Linux Kernel 3.2.0 It has all the latest device support. As I said with Mint 13 Xfce, I have already installed it on a wide range of notebook and netbook systems, and everything just worked out of the box on all of them. No driver problems. No screen problems. No network problems. Down to and including Bluetooth and 3G cellular modem.

KDE 4.8.4 Another significant improvement over previous releases. Powerful, flexible, fast and beautiful. If you prefer a traditional desktop, rather than what is going on now with Gnome 3 and Unity, you are likely to be very comfortable with KDE.

digiKam 2.5.0 My absolute favourite photo-management program. Cataloging, tagging, geolocating, simple editing, publishing/sharing, panorama creation, and much, much more.

LibreOffice 3.5.3.2 Text. Spreadsheet. Presentation. Database. Drawing. It's all there. It can read MS Office documents. It can write PDF files. Best of all, it isn't cursed with idiotic ribbon menus.

Firefox 14.0.1 The latest version — enough said.

GIMP Image Editor 2.6.12 No skimping to save space here. The GIMP is included in the base distribution. If digiKam doesn't have enough photo editing capability for your needs, then you need GIMP.

Gwenview 2.8.4 At the other end of the spectrum, if digiKam is more than you need or want, Gwenview is a very nice photo viewer and minimal organiser.

Amarok 2.5.0 Full-featured audio player. As good as any, and better than most.

Kaffeine 1.2.2 Media player with digital TV support.

VLC 2.0.1 My go-to media player. If I have something I need to play, audio or video, in whatever format, this is where I take it first.

This distribution is going to be another feather in the cap of the Linux Mint team. If you haven't tried Linux yet, this is a good opportunity. Download the ISO, burn it to a DVD and boot it up. Check the device support. Check the programs. Kick the tires, and drive it around the block. I'm willing to bet that after such a test, the next step for a lot of users would be to install it to disk.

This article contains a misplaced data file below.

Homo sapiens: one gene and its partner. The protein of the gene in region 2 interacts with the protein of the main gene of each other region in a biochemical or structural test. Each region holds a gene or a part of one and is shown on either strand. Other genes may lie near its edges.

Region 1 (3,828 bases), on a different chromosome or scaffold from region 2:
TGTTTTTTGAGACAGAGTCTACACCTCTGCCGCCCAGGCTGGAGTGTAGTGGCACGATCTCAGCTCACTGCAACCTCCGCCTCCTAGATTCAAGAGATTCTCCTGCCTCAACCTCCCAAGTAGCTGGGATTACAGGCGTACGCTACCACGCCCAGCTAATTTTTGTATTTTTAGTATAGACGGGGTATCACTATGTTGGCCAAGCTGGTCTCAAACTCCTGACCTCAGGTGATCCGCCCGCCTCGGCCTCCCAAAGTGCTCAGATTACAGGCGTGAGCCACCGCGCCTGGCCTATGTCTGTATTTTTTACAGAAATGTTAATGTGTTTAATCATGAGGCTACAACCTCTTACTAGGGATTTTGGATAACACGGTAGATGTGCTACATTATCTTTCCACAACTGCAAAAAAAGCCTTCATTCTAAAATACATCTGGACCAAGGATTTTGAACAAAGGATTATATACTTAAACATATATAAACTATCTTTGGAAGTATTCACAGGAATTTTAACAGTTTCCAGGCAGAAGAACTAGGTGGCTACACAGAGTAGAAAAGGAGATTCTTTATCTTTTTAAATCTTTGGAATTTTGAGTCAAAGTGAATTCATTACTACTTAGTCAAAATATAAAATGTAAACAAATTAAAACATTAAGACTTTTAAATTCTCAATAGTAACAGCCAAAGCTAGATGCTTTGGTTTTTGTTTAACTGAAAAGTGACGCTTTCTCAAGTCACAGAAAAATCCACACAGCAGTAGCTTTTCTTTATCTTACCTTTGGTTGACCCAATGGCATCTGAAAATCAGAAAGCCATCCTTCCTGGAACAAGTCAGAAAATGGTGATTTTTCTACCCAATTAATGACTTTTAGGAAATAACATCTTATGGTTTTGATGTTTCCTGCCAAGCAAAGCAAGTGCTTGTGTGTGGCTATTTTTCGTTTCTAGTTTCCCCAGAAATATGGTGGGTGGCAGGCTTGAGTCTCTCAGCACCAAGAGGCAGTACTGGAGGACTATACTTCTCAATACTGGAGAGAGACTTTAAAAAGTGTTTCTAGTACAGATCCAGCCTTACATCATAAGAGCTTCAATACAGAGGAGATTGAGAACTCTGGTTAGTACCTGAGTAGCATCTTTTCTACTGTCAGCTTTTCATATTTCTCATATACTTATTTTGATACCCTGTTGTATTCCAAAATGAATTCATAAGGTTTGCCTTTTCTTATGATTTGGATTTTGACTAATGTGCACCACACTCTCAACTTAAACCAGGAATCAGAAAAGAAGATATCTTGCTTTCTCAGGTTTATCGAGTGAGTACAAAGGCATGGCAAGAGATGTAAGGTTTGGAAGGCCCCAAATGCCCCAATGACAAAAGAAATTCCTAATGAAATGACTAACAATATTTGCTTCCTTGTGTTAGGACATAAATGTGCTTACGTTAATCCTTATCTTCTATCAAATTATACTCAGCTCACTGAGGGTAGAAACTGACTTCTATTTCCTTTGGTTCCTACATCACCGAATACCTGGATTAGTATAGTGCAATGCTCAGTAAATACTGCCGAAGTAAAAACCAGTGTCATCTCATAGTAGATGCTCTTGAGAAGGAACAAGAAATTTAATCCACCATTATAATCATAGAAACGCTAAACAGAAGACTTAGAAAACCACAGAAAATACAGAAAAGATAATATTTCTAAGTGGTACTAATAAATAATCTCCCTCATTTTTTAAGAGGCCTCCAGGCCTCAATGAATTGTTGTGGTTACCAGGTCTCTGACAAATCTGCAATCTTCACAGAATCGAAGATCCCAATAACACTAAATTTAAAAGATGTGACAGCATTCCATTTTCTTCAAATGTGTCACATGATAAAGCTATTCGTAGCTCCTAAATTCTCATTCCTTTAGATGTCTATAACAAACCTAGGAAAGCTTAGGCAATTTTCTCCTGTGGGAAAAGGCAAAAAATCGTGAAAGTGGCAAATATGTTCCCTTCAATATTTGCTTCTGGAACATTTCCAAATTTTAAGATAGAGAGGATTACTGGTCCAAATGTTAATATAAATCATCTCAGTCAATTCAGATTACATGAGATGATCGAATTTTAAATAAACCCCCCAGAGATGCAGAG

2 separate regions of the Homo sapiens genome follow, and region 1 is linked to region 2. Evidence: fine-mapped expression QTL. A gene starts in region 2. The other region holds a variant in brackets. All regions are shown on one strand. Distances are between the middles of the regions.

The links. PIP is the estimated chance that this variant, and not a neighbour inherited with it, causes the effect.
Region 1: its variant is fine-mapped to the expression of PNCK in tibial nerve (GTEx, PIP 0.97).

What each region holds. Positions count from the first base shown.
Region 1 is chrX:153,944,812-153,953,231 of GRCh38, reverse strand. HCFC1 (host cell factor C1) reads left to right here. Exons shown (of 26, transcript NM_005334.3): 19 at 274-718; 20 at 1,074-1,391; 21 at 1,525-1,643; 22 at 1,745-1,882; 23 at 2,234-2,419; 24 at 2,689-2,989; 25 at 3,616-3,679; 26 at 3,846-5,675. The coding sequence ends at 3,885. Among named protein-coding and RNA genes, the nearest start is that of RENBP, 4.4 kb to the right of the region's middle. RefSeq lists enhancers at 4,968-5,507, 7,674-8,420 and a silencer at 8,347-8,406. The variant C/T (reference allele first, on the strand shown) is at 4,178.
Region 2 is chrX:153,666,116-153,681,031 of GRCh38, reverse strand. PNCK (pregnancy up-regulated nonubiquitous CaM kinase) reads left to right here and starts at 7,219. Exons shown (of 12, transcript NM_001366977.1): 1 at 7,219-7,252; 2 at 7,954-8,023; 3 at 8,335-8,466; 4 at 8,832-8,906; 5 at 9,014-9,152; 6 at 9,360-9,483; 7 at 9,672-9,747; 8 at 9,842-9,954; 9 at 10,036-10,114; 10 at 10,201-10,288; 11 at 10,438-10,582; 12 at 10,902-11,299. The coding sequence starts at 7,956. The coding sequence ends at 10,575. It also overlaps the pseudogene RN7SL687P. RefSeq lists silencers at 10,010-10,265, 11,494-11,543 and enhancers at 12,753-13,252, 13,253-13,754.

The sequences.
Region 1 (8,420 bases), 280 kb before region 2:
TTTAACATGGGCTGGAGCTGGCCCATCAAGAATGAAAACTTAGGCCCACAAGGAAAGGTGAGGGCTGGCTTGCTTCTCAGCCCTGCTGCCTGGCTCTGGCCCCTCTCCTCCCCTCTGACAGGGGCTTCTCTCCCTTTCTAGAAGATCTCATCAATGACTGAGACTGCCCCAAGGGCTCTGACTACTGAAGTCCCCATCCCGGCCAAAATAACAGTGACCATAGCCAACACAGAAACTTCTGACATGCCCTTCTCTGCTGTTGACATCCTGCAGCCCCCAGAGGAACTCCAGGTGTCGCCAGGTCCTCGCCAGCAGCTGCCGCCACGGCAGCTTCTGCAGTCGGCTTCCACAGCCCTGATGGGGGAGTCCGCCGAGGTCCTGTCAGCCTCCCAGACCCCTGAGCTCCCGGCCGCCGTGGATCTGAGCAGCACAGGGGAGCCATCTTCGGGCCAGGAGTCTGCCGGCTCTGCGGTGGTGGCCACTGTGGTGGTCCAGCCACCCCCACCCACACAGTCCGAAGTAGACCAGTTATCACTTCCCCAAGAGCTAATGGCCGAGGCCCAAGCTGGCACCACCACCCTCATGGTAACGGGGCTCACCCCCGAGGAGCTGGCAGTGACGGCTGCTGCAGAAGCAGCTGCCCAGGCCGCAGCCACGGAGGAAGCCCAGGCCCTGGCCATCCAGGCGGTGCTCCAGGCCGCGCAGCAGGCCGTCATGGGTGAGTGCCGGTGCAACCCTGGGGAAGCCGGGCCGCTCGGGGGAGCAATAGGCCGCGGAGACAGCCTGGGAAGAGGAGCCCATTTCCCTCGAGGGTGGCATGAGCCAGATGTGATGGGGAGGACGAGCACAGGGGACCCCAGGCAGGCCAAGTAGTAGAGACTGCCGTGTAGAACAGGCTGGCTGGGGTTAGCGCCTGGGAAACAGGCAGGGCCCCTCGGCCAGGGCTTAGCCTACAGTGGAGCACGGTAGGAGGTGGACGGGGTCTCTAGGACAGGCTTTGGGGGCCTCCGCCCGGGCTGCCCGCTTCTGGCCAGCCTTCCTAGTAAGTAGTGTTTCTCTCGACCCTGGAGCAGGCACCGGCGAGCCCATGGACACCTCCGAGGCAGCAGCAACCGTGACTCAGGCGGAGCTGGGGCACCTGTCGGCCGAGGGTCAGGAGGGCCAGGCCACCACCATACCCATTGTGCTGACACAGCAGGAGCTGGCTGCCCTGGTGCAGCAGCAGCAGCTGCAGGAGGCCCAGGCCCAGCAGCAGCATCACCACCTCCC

Topics: Linux, Open Source, Operating Systems, Reviews

J.A. Watson

About J.A. Watson

I started working with what we called "analog computers" in aircraft maintenance with the United States Air Force in 1970. After finishing military service and returning to university, I was introduced to microprocessors and machine language programming on Intel 4040 processors. After that I also worked on, operated and programmed Digital Equipment Corporation PDP-8, PDP-11 (/45 and /70) and VAX minicomputers. I was involved with the first wave of Unix-based microcomputers, in the early '80s. I have been working in software development, operation, installation and support since then.

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84 comments
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  • Linux Mint 13 KDE released: But does it live up to expectations?

    No, no linux ever does.
    Loverock Davidson-
    • change

      i would change your name to loveruck if i was you
      rukker is dutch for wanker and that seems to fit your replies perfectly
      sophiebbke
      • But I'm not dutch

        So that wouldn't make any sense.
        Loverock Davidson-
        • Loverock Davidson = jerk

          And I stand behind this message :-)
          Over and Out
          • Common

            Yo! Leave Loverock alone - he's everybody's favorite zndet troll. Think of him as Court Jester - only more primitive. :-P
            vgrig
    • Loverock tell us why no linux ever does

      If you had any clue, you would explain your comment with more than less than a half assed sentencel.

      Go back to Redmond and kiss Balmer's butt you mole.
      robolinux
    • Preez excoos my speeling